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MCCSC School Board

From Bloomingpedia

The MCCSC Board of School Trustees is an elected seven-member board.

The Board meets the second and fourth Tuesday of each month at 7:00 p.m. in the Board Room at the Administration Center at 315 E. North Drive.

The current members of the board include:

In 2010 Martha Street was elected to the board over incumbent Victoria Streiff.


Board members for the 1986-1988 term included:

The board enacted several controversial decisions, closing county elementary schools Brown Elementary and Sanders Elementary, phasing out a contract bus driver system, and hiring superintendent Larry Rowedder at a salary many considered excessive.

In 1988 a slate of candidates, Herb Kilmer, Fred Huff, Ben Bruce, and Linda Lysher, calling themselves the "all-stars" challenged the incumbent members, claiming that the current board was overspending on administrative salaries. Others claimed that the all-stars had a hidden agenda of closing Bloomington North High School and returning Bloomington to a single high school. Either way, the all-stars spent heavily on the campaign and all won convincingly.

The new board began moving to minimize the importance of assistant school administrators, immediately, moving them off to one side at board meetings, hiring Tim Thrasher as treasurer, and discussing options to cut the number of assistants to two from four. Assistant superintendent Jim Harvey anticipated the board by accepting a job as a school superintendent near South Bend.

In addition, the board made decisions to hire attorney Robert Cambridge and architect Duane Odle. Incumbent board member Ernest Frazo voted against both appointments, suggesting that they gave the appearance of political payoffs after Odle and Cambridge had given money to the all-stars. The board, however, claimed that it had a preference for Bloomington appointments; Odle and Frazo both replaced Indianapolis residents.

Also, the board reinstated the contract bus driver policy. Seeing the writing on the wall, Rowedder began applying for other positions, eventually accepting a superintendency in North Carolina. His protege, assistant superintendent Ted Adams, also resigned his position, and within 18 months of the school board taking office, every top-level administrator of Rowedder and his predecessor had left the school corporation. In 1990, the board named Jack Bowman the next superintendent.


In 1990 board members William Moser and James Fleetwood were replaced by Harmon Baldwin and Steven Lill. Budget crunches over the next few years required some teacher layoffs, and capital expenditures of $18 million to rebuild Templeton Elementary and University Elementary drew criticism from Kilmer, who was uncomfortable with the price tag. In keeping with the board's policy of hiring Bloomington firms, some construction companies such as Whaley Construction were given contracts, but it was later determined that the board had erred in granting them. Further controversies arose as crowded schools resulted in large class sizes, and, exacerbating the problem, the moving of special education students to their home schools.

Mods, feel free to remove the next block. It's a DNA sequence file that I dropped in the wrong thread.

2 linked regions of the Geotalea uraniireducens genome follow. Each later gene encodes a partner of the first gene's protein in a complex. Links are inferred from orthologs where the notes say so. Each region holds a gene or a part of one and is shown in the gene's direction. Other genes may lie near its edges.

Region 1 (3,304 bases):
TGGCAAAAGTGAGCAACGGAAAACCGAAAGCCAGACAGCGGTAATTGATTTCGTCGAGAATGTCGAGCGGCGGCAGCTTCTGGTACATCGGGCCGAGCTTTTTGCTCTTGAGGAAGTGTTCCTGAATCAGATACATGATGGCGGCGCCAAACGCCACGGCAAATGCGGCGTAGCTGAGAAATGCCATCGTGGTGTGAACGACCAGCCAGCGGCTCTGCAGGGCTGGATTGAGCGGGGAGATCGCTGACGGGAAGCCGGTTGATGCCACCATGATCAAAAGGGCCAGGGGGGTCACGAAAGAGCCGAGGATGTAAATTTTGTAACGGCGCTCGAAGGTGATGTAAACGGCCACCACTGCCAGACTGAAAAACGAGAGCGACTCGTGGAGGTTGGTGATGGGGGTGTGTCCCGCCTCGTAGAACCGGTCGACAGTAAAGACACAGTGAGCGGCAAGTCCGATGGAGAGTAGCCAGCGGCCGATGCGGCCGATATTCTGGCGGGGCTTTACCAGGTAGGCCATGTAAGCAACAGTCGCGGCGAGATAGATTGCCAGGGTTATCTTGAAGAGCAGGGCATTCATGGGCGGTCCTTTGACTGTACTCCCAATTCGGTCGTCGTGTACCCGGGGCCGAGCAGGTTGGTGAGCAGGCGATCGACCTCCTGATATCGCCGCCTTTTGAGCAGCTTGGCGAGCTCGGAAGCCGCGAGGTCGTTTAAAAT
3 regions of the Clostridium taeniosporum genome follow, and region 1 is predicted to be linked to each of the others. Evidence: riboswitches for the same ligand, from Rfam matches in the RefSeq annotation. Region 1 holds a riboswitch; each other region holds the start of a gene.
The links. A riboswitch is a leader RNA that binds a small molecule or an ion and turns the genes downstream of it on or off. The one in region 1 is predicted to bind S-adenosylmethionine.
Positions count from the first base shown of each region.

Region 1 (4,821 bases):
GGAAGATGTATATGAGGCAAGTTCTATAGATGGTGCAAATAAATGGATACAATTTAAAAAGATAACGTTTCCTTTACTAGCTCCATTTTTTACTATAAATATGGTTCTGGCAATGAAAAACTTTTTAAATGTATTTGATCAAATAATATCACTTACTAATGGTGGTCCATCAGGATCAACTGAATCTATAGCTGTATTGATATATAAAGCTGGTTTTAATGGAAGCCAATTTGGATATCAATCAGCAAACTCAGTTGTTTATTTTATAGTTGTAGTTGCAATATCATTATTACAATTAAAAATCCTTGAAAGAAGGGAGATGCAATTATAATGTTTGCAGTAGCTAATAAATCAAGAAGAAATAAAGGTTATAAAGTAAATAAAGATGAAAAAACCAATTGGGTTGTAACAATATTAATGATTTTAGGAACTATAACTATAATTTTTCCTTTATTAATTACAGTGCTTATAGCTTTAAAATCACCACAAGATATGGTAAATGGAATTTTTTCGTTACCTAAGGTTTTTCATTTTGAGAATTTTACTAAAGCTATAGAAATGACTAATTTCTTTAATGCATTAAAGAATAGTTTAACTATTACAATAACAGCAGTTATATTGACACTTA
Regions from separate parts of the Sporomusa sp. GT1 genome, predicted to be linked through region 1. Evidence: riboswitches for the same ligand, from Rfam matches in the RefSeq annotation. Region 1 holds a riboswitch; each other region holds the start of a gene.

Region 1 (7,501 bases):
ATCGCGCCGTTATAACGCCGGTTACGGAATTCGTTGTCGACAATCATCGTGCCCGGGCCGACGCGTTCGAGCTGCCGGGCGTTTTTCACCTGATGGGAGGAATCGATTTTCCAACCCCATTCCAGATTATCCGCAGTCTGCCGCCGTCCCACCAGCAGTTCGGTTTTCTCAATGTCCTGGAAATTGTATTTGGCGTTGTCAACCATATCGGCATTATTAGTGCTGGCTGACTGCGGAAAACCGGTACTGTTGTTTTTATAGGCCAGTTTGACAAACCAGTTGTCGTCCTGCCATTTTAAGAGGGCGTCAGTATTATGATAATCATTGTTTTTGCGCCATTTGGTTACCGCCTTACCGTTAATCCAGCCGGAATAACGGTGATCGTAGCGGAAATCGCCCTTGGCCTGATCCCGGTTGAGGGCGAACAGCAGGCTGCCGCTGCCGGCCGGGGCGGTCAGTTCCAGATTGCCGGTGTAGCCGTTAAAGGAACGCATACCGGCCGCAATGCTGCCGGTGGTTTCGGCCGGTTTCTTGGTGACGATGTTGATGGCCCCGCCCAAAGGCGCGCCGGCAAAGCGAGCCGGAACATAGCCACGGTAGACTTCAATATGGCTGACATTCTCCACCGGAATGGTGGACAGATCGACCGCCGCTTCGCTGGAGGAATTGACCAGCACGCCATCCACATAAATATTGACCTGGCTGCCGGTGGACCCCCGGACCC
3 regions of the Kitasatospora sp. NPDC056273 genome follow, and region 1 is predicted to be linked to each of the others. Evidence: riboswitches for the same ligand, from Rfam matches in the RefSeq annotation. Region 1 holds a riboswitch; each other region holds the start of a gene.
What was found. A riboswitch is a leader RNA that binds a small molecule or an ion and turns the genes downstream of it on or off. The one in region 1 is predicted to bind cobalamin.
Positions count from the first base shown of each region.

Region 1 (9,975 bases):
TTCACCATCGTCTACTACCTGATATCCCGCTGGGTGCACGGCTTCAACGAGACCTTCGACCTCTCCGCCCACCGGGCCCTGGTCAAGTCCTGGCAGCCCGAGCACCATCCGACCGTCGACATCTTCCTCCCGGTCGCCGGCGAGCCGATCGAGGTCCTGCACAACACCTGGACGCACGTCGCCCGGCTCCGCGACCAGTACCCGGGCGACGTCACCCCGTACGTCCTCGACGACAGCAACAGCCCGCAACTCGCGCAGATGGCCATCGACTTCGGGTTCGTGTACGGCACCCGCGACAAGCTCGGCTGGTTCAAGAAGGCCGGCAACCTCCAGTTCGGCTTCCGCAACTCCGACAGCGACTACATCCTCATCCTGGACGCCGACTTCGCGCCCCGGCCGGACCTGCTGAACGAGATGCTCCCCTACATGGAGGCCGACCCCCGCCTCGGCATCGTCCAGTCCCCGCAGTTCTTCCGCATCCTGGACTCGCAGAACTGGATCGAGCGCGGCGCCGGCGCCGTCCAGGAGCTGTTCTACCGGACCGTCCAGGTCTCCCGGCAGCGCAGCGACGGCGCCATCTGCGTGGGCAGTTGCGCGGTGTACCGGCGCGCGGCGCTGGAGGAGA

In the fall of 1992, board member Fred Huff died.


In addition to Huff, Bruce and Lysher were replaced by Lea Jaffee, Joan Hart and Karl Sturbaum. Issues of the time included overcrowding in the middle schools and continued budget woes. In May of 1993, the decision was made to build a new middle school, while leaving 6th graders in the elementary schools rather than moving them to the middle schools. That same year, the board voted to outlaw corporal punishment in the schools.

The following year, the board voted to change the board's voting districts to more equally divide the county population. Kilmer objected, saying he felt that rural parents would be underrepresented by the plan. Later that year Jack Bowman resigned the superintendency in favor of a similar position in Muncie.


Jon Stafford, Vickey Freeland and Steve Sharp were the newest council members, replacing Frazo, Lill and Baldwin. Chief of Police Steve Sharp had won an election, but declined to take his seat when it seemed likely that holding both positions would be considered illegal. In early 1995 John Coomer was named the new superintendent.

Redistricting was on the agenda again, as was the new middle school, a replacement for Grandview Elementary, and major reconstruction at Bloomington High School South. The board also had to find replacements for four principals: At Lakeview Elementary Normand Horn was retiring, and Highland Park Elementary principal Kathi Kelley went to Dearborn. At North, Dennis Martin had to leave due to health reasons, and Templeton Elementary's Jolinda Bove resigned. Also, Aurora High School opened, initially in a house on Adams Street but quickly moved to the old Cummins News warehouse.


The elections of 1996 featured a conservative slate of candidates, as the group Conservatives for Better Schools fielded the candidates Ronald Thompson, Doug Schmidt, Bob Burkett and David Weil. Many worried that the group planned to forward plans such as prayer in schools and the teaching of creationism, and the group was defeated en masse. Carolyn Craig and Tom Shafer joined the board, replacing Karl Sturbaum and Herb Kilmer. A proposal to move some neighborhoods from the South high school district to the North raised many hackles among loyal South graduates. Jackson Creek Middle School opened in the fall of 1998.